Over 2016 and 2017 Matt’s Gallery will be posting monthly instalments of the video project Possessions_inc. Part series, part blog, part essay, part talking head, Possessions_inc. is an expanding exploration of: ideas of value, ways we invest in objects, the Bilderberg owl, animatronics, the mystery of Rennes Le Chateau, codes, fakes, oligarchs, the missing head of Philip K Dick, treasure hunting, M.R. James, the V.I.P. Lounge, drug smuggling, computer animation, animism, Pygmalion and the insurance industry.
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Susan Hiller, EVERYTHING AT ONCE, Lisson Gallery and The Vinyl Factory at The Store Studios, London, 5 October – 10 December 2017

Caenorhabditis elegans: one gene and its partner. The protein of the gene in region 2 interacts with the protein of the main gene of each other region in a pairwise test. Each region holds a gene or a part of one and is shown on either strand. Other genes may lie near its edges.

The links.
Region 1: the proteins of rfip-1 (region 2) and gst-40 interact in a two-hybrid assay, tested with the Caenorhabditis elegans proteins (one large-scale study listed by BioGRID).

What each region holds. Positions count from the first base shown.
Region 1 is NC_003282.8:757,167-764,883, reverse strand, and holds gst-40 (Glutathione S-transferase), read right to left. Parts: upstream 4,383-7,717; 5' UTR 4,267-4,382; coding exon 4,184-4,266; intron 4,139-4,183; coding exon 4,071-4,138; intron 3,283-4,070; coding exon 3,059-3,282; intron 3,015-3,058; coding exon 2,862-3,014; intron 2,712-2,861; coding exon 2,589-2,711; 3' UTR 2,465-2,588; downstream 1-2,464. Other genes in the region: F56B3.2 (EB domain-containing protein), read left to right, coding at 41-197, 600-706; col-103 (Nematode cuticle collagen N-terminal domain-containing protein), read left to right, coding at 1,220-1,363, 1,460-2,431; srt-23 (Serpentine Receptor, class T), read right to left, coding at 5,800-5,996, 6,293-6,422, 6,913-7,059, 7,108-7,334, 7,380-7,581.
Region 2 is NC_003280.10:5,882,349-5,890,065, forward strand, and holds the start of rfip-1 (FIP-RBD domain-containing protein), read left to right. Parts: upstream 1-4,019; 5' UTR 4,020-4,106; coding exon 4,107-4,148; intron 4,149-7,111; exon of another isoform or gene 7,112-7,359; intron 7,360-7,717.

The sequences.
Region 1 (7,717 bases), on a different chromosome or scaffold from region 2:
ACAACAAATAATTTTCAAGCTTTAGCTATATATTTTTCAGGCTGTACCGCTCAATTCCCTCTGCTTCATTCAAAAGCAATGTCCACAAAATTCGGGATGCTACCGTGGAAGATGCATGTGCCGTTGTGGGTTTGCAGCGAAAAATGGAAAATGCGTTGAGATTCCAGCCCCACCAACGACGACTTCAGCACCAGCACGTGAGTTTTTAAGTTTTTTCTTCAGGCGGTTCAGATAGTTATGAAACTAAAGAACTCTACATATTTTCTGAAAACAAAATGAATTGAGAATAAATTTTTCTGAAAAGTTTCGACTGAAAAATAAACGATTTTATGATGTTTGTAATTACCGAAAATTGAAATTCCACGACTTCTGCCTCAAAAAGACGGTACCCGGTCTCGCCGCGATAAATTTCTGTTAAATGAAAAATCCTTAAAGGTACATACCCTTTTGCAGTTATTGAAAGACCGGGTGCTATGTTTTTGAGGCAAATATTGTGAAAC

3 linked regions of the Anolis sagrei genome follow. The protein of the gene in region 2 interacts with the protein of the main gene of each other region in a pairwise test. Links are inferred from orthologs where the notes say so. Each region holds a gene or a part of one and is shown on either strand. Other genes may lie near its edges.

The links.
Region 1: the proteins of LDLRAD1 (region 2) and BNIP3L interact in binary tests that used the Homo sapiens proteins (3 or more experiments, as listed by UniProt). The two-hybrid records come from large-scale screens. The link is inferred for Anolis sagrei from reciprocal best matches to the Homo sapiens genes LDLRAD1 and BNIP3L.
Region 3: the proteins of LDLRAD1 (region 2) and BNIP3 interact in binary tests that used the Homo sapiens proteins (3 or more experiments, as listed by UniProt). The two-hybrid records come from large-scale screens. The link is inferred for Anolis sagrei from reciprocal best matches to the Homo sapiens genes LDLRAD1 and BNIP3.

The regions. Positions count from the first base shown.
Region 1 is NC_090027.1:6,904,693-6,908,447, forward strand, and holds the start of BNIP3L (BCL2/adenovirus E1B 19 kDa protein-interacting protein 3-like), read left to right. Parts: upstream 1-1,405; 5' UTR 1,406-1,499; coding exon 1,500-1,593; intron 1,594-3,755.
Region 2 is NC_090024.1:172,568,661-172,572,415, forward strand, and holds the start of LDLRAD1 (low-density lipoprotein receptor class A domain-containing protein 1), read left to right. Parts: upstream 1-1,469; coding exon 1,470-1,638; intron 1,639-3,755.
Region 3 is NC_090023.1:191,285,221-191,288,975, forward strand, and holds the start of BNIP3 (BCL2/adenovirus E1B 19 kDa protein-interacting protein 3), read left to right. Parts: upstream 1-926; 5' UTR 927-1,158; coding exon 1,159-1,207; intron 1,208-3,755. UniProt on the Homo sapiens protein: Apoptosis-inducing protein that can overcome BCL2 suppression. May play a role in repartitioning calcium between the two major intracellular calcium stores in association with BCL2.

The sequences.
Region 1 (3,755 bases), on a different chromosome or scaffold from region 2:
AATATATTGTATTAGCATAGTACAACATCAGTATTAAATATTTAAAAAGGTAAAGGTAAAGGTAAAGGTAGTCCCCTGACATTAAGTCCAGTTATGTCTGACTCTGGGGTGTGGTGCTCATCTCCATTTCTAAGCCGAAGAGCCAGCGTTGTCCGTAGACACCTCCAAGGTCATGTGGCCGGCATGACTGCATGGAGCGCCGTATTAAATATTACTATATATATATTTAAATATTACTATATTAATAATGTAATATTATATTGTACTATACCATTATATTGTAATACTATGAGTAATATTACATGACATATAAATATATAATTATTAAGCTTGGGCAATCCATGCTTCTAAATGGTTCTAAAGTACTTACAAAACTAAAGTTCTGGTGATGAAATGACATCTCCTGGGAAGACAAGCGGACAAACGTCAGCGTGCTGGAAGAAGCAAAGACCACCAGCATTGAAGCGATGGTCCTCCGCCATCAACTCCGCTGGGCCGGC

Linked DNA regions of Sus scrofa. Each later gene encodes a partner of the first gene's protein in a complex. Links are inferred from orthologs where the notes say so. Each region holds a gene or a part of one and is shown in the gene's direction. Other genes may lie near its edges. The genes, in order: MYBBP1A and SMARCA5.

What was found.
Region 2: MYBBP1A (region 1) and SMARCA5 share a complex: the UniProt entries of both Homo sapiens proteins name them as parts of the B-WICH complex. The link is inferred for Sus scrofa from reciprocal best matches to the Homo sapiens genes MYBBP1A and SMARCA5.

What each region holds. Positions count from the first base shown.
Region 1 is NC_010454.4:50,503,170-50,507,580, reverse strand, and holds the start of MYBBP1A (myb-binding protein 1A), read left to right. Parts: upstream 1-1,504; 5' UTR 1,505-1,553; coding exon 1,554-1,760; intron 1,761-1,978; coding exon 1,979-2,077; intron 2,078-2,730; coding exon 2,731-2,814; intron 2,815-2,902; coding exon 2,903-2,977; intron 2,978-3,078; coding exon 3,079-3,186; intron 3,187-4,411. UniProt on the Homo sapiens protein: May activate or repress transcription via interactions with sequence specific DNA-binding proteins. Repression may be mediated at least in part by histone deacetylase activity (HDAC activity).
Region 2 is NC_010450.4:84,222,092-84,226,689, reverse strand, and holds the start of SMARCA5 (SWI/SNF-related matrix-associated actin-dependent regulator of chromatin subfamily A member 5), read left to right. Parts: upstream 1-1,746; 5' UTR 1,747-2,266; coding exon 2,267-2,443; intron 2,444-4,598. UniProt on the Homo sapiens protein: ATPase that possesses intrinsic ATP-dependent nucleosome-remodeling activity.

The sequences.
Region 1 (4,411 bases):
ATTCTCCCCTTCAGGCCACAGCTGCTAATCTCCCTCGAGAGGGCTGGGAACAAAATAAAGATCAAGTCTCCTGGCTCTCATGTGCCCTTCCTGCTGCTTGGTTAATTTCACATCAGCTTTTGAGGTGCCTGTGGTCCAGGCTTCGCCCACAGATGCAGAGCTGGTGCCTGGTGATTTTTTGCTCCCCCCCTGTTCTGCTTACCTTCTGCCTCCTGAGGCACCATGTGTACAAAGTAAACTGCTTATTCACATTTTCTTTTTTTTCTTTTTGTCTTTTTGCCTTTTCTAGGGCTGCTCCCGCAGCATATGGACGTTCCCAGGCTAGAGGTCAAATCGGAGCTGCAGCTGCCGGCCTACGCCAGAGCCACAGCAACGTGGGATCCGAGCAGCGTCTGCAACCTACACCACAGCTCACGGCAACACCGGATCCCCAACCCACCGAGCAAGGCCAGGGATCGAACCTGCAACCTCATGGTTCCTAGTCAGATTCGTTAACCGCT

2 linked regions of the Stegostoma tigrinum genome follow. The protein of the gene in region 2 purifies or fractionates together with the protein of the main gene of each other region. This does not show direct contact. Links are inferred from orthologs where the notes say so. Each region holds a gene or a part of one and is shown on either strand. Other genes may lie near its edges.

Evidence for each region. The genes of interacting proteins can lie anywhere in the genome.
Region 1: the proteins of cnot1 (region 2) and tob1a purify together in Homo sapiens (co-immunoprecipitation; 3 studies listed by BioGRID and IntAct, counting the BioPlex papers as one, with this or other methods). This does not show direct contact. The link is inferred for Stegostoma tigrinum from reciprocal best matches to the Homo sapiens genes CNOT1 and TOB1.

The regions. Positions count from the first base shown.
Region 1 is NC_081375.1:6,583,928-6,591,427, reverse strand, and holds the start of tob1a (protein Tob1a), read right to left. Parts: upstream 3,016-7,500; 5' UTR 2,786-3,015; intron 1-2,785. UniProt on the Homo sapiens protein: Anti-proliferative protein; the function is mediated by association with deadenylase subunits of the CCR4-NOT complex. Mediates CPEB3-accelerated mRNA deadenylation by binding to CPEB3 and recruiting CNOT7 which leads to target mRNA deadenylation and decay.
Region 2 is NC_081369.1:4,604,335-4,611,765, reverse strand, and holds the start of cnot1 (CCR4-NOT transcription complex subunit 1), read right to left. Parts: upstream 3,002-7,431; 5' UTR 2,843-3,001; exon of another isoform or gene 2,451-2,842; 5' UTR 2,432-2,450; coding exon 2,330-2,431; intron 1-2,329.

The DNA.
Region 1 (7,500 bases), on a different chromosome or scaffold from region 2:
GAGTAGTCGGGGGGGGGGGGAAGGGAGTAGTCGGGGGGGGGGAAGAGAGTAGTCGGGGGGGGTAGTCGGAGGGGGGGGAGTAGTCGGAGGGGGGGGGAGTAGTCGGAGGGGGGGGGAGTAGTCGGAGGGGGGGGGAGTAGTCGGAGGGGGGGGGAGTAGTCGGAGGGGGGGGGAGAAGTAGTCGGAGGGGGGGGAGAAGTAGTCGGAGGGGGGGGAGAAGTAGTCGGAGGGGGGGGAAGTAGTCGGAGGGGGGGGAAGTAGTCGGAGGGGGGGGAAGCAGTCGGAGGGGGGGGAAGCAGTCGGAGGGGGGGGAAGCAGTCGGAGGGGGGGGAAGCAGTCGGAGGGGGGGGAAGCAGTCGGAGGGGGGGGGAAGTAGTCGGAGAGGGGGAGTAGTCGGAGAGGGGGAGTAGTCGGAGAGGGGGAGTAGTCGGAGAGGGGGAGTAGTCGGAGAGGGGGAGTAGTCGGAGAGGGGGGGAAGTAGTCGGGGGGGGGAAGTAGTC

Susan Hiller’s vast audio-sculptural installation Channels, commissioned by Matt’s Gallery in 2013, is exhibiting as part of the group exhibition EVERYTHING AT ONCE, presented by Lisson Gallery with The Vinyl Factory. The wall of 100 television screens beaming out Channels are records and testimonies of those who have suffered near death experiences or claim to have glimpsed the hereafter. Lisson Gallery opened on Bell Street in 1967, a year after John Cage’s pronouncement on the changing conditions of contemporary existence. In celebration of this anniversary, the gallery is partnering with The Vinyl Factory to stage EVERYTHING AT ONCE, an ambitious group exhibition inspired by these words, which could very well apply to our current anxiety-ridden age of ceaseless communication. Through new and historical works by 24 of the artists currently shown by Lisson Gallery (out of more than 150 to have had solo shows over the past 50 years), this extensive presentation aims to collapse half a century of artistic endeavour under one roof, while telescoping its original aims into an unknowable future.